Being diagnosed with cancer is one of the most devastating events in a person's life. Each year, 150,000 Americans under the age of 45 are diagnosed with cancer. The survival rates for these patients is now approaching 80%. Although successful, these invasive treatments (chemotherapy, surgery and radiation) can lead to premature ovarian failure or the arrest of sperm production and subsequent infertility. Fortunately, there are now more fertility preservation options available than ever before.
Cancer patient fertility preservation options include, but are not limited to:
It is the goal of Arizona Center for Fertility Studies to work with you in order to discover the perfect option for you and to make your dream of becoming a parent a reality.
Cryopreservation is the process of freezing embryos, sperm or eggs and storing them in specialized tanks filled with liquid nitrogen. Tissues stored in liquid nitrogen can be safely maintained for long periods of time, and successfully thawed.
With new advances in reproductive medicine, it is now possible to cryopreserve the female egg (oocyte), as successfully as it has been to cryopreserve sperm. Egg freezing, known as vitrification or rapid freezing, is a new and mostly experimentally technology that has been shown to be highly effective in preliminary research. There are now a number of babies born with the use of egg vitrification technology; and at Arizona Center for Fertility Studies, we have had good results with vitrification of eggs. To date, there have been no increase in birth defects related to this process. Survival rates for eggs (oocytes) can reach as high as 85% and pregnancy rates as high as 65%, depending on the woman's age. Pregnancy rates with egg vitrification, with subsequent thawing and fertilization, should be similar to success rates with that of frozen-thawed embryos. Freezing of sperm, which has been available for many years, is very successful.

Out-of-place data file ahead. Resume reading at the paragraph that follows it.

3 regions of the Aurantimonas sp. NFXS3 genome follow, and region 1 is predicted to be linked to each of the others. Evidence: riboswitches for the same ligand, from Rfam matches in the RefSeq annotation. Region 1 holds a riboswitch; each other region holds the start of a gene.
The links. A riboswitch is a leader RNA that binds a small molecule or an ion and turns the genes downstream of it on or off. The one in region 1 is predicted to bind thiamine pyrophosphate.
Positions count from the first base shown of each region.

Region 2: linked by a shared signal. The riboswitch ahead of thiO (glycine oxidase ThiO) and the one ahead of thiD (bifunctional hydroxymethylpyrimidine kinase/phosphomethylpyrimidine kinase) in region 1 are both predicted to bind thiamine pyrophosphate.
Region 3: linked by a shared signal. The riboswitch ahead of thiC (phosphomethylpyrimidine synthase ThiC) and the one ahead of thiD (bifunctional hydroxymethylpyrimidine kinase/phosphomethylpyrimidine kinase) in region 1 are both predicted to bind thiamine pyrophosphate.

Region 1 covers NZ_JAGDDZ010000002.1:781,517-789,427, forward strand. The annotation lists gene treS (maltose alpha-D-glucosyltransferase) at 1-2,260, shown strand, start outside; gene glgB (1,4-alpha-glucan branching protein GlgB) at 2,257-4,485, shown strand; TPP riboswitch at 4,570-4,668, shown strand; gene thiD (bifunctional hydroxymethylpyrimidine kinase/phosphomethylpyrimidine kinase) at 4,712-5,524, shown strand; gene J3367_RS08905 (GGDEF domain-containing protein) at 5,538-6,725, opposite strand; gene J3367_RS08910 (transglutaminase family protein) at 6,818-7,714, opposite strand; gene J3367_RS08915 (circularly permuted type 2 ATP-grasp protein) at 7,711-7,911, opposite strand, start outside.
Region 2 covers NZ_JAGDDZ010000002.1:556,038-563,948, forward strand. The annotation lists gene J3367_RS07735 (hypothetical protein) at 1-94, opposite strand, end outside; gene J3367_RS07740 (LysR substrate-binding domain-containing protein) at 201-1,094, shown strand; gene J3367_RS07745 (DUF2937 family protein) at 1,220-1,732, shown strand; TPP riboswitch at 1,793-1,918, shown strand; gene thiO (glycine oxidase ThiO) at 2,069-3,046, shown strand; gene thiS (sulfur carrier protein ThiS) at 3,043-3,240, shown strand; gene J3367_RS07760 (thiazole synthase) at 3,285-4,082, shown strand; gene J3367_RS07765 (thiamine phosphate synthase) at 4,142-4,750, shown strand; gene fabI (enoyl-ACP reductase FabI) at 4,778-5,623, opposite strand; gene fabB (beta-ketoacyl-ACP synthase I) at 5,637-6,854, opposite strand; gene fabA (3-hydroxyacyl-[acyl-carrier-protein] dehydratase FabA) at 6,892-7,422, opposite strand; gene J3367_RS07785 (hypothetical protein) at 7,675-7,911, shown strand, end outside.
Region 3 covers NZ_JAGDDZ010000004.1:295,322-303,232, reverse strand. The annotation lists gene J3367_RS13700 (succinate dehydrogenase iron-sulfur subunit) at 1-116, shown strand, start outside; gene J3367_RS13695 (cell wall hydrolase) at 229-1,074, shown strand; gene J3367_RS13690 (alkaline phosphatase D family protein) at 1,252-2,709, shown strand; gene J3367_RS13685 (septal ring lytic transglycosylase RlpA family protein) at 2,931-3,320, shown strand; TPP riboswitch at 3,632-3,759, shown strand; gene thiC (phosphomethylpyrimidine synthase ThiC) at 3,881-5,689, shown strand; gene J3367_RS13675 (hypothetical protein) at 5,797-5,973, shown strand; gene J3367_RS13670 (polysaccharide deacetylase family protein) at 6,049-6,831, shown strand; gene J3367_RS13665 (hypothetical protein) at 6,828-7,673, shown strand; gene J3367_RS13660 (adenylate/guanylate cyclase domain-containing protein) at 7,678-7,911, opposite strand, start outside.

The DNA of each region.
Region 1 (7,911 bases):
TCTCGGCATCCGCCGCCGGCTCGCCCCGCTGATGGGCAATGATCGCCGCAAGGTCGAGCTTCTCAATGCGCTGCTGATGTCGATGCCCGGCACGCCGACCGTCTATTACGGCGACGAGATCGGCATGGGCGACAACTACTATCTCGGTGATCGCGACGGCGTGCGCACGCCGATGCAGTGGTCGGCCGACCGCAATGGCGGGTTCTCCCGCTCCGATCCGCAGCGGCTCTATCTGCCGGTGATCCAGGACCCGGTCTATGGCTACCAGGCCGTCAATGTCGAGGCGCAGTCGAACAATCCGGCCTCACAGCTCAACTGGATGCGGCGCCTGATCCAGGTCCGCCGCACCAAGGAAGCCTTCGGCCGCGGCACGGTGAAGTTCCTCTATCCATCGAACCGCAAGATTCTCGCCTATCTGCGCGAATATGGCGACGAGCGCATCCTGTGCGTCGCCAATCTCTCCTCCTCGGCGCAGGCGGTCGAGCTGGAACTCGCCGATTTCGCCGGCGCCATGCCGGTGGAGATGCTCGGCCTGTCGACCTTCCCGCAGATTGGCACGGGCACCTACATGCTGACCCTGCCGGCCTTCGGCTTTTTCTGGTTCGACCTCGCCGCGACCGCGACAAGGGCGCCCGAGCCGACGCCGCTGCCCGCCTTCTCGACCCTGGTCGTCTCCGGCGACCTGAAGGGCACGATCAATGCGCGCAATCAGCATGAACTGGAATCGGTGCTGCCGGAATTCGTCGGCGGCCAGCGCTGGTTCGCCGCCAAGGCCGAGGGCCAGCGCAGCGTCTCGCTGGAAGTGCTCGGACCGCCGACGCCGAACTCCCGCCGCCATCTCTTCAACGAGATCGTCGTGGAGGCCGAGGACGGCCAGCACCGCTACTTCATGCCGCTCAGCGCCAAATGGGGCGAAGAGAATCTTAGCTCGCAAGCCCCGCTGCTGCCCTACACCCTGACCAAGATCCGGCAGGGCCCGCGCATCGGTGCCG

Alternatively, it is possible to retrieve your eggs, fertilize them to create embryos (In-Vitro Fertilization) and cryopreserve them until you are ready to attempt pregnancy. This can be accomplished by using husband/partner or donor sperm. Sperm can also be retrieved prior to treatment and cryo preserved until needed. Sperm do extremely well with the freeze-thaw process.
When your cancer treatment is successfully completed and you get medical clearance to attempt pregnancy, Arizona Center for Fertility Studies can talk with you and guide you through the available options based upon your unique situations.
Alternatives to egg freezing are still very preliminary. Harvesting a strip of ovary by laparoscopy prior to cancer treatment and freezing the tissue until after successful treatment with subsequent transplant has only been done with limited success. A recent report of residual cancer cells in frozen ovarian strips has raised serious concerns about the risk of reintroducing cancer into a patient who has finished successful treatment and has a cure.
Since some cancers may be estrogen sensitive it is not recommended to stimulate egg production with fertility medications that can further raise estrogen levels. An available option is to harvest immature eggs from the ovary without hormonal stimulation, or with limited stimulation and then grow the eggs in the laboratory until they are mature, a process called in-vitro maturation (IVM), and then have them undergo egg vitrification or fertilization to produce embryos for cryopreservation. Results with this option are still preliminary.
If you have recently been diagnosed as having cancer and are contemplating treatment or are a cancer survivor, we strongly recommend that you contact a reproductive medicine specialist as soon as possible to discuss your options. This is essential in order to do any of the above mentioned options. Especially for women, based on their reproductive cycle, we need a two week period of time from day one of your menses, in order to maximally stimulate the ovaries for multiple egg production for either egg freezing (vitrification) or embryo production. Sperm can be obtained at any time, ideally after 2-3 days of abstinence. Often, your oncologist will want to begin treatment immediately, so it is very important not to delay your call. Once your cancer treatment is successful, you can then look forward to a hopefully brighter reproductive future.
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